His best slice? White with a faintly funky cheese blend, sesame seeds, and the sweetness of caramelized onions that melt into pizza almost like jam. This slice is already one of the most memorable pizzas in town — and Locust is yet to fully integrate his wood oven and unleash all of his pizzas.

Via Della Slice Shop is located at 222 North 5th Avenue.

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The gyro bites from Thaily's.
Chris Malloy

Thaily’s Restaurant

I didn’t realize how much I missed mom-and-pop restaurants during the dark, late-2020 pandemic days until I stopped by Thaily’s with my family in the sunshine of summer 2021. There’s seating for roughly 10, a TV, a comfy couch, and a minimal partition between the tables and kitchen, where Thai and Lee Kambar cook Cambodian and Arab food.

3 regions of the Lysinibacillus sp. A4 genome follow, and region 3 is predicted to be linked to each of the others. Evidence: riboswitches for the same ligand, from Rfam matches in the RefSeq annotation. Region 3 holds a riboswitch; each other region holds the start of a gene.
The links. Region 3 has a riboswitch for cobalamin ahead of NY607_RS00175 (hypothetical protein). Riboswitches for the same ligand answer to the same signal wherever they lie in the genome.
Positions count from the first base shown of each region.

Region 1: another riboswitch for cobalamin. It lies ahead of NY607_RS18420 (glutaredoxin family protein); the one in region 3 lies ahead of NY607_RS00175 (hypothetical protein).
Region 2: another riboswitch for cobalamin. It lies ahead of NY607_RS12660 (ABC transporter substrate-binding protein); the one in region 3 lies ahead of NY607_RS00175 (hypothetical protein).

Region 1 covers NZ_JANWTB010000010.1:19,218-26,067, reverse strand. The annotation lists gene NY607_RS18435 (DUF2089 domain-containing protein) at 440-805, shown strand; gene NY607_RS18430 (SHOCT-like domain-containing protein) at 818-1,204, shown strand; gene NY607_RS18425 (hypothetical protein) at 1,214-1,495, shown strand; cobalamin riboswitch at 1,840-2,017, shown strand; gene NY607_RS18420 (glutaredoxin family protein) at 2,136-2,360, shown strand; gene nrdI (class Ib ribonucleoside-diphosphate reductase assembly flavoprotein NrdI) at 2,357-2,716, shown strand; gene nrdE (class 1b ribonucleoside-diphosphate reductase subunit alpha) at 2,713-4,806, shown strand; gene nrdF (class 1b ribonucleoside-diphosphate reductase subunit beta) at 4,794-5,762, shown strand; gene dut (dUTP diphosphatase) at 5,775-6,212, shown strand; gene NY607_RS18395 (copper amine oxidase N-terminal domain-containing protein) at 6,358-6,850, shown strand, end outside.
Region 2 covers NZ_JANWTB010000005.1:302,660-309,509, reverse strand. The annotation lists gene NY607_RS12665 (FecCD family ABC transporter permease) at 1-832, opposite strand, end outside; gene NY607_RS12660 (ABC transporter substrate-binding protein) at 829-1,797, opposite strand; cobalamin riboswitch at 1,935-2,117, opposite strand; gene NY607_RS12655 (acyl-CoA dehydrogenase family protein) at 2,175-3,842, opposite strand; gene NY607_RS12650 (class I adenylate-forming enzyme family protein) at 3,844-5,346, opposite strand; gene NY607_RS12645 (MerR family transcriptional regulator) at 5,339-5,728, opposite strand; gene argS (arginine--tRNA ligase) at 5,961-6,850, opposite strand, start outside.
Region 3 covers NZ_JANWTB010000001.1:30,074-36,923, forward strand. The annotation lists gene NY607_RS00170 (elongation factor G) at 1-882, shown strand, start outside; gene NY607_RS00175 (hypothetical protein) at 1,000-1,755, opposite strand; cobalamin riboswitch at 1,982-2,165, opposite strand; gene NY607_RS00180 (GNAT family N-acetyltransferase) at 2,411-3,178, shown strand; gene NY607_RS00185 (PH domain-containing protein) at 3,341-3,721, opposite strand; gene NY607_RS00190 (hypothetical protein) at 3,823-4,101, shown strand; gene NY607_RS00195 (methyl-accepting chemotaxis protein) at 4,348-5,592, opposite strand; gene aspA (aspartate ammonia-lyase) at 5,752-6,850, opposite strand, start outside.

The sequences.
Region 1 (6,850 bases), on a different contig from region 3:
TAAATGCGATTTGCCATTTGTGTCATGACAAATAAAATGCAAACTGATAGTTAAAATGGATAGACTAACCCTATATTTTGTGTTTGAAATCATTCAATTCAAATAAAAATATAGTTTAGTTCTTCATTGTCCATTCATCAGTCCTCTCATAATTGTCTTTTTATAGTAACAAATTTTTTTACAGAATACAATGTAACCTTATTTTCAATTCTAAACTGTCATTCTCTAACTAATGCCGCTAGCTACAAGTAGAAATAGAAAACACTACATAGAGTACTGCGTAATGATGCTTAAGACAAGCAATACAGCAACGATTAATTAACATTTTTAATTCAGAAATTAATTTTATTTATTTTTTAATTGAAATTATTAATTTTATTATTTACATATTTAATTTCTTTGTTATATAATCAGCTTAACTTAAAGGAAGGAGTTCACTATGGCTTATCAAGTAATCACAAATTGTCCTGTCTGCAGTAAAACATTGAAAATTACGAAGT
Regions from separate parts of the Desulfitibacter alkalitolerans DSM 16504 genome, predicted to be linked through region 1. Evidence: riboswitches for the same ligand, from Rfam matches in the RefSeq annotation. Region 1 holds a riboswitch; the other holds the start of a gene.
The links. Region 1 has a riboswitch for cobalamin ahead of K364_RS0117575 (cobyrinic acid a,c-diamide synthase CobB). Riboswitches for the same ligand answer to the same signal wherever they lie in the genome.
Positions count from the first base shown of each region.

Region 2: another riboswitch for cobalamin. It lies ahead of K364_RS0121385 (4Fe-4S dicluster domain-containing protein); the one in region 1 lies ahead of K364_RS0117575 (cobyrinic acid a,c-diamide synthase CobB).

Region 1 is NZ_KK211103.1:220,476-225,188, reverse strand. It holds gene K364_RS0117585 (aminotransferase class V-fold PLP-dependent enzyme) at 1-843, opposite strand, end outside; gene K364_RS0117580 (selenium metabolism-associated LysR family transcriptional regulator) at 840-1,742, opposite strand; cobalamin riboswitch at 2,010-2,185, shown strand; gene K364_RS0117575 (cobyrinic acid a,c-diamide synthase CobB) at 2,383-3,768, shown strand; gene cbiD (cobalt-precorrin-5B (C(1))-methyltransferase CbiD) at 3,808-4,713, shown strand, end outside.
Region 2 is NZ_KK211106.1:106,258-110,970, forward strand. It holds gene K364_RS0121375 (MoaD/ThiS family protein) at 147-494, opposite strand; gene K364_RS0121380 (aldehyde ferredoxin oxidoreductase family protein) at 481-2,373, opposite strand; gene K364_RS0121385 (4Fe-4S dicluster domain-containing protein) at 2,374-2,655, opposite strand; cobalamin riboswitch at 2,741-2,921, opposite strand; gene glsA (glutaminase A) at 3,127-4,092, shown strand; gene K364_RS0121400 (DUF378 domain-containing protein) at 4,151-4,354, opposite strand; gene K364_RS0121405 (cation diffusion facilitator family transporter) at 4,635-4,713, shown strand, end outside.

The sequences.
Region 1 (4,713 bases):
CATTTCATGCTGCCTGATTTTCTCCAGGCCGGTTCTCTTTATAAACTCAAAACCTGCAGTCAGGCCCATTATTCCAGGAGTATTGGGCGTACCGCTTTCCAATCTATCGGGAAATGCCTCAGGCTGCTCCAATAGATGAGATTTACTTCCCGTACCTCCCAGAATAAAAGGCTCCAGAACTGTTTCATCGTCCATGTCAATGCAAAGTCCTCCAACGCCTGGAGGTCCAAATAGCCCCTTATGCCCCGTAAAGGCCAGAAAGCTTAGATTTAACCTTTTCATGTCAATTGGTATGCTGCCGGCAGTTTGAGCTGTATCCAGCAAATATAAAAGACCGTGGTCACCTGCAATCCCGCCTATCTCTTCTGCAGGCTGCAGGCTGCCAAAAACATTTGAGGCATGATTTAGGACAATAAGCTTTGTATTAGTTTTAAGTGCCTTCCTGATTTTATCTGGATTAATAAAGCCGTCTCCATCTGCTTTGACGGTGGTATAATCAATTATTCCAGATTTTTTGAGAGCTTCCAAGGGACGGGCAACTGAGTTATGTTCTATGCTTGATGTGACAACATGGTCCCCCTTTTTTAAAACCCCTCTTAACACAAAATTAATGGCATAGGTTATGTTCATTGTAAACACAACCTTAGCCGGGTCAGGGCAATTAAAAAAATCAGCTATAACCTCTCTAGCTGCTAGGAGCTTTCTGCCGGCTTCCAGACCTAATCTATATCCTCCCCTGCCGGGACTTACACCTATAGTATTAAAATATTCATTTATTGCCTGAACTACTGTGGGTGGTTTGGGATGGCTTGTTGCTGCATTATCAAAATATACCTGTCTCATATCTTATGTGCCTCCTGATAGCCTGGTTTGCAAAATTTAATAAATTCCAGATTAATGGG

Some dishes are the former, some the latter, some a bit of both. Thai cooks these yogurt-dolloped gyro bites, just like the ones Lee used to eat in Iraq. She also cooks Cambodian staples, like pahok ktis and grilled beef skewers radiant with lemongrass. Some dishes, however, like a yellowish Cambodian curry bobbing with juicy chicken thighs, crib a few spice notes from the Middle East.

Already, so many of the diners at Thaily’s seem to be regulars. The Kambars do their best to make you one — whether peeking out to make genuine conversation or throwing down a friendly exclamation point with a pistachio-loaded baklava.

Thaily's is located at 444 East Chandler Boulevard, Suite 1, in Chandler.

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Peeling pizza and bread from the Pa'La Downtown wood-fired oven.
JM Photo

Pa’La Downtown

At Pa’La 2.0, one of our local masters of spartan cooking joins forces with former Roka Akor chef Jason Alford. The result is an ever-changing menu that spans Urciuoli’s simple breads and two-ingredient tapas dishes to plates defined by the soft collision of Italian and Japanese culinary influences.